Beware of Iodine Deficiency During Pregnancy! May Trigger Some Diseases...
Iodine is an indispensable need for health not only for babies in the womb, but also at every stage of life. Adequate daily iodine intake differs according to each age and metabolism, and insufficient iodine intake can trigger various diseases.
Iodine, which cannot be produced by the body and cannot be taken from the outside through food, plays an important role in the development of the baby, especially in the mother's womb.
The amount of iodine needed daily, which is an indispensable need for health not only for babies in the womb, but at every stage of life, may differ according to age and the needs of metabolism.
While seafood is a good source of iodine, eggs, meat and dairy products are known to be rich in iodine.
Iodine Balance in Pregnancy
Iodine deficiency during pregnancy can have adverse effects on the development and delivery of the baby. Severe iodine deficiency during pregnancy can cause abortion or stillbirth, as well as congenital abnormalities such as cretinism, a severe and irreversible type of mental retardation.
Iodine, which can be obtained through food, is an indispensable nutrient source for health not only during pregnancy but also in every period of life. Iodine is an essential component in the production of thyroid hormones, including thyroxine (T4) and triiodothyronine (T3).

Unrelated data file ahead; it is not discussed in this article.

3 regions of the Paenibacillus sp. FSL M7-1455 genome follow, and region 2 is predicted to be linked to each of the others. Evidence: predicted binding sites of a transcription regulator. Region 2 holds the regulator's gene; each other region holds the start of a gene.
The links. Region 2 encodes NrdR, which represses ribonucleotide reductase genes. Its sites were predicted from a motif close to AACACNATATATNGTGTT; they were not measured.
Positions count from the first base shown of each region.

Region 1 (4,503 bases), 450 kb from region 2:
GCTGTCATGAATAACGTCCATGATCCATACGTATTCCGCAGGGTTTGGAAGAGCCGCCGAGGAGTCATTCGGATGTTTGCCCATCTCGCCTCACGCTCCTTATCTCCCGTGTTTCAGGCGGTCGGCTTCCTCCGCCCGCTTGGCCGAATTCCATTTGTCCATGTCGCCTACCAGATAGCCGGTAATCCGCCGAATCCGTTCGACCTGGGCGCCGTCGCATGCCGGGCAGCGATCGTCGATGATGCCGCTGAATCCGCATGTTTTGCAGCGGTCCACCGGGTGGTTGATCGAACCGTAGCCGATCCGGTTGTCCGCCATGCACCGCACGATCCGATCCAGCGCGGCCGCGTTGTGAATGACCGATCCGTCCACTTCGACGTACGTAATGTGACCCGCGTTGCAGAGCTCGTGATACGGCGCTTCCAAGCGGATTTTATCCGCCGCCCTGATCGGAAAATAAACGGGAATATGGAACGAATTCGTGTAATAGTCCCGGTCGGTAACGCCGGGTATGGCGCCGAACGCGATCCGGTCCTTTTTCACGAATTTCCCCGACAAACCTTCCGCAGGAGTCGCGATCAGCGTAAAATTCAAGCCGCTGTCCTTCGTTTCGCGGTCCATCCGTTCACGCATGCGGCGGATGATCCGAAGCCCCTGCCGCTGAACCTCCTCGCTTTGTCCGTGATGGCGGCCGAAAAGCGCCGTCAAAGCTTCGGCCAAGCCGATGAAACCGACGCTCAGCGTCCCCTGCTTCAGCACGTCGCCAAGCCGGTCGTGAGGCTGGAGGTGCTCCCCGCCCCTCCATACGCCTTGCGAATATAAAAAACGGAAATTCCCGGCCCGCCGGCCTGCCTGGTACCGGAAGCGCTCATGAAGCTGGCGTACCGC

Thyroid hormones are important for the body to use energy properly, to stay at the required temperature, and for the brain, heart, muscles and other organs to function properly.
Symptoms of Iodine Deficiency
Swelling in the front of the neck, or goiter, is the most common symptom of iodine deficiency.
Iodine deficiency, which plays a key role in the regeneration of hair and skin cells, may cause symptoms such as hair loss and skin dryness.
Heavy and irregular menstrual periods can be experienced in iodine deficiency, which also fulfills the task of regulating the menstrual cycle in women.
Natural Sources of Iodine
- Iodized refined table salt
- Saltwater fish
- Cow milk
- Seaweed (including kelp, red seagrass, and nori)
- Frozen yogurt
- Soy milk
- Soy sauce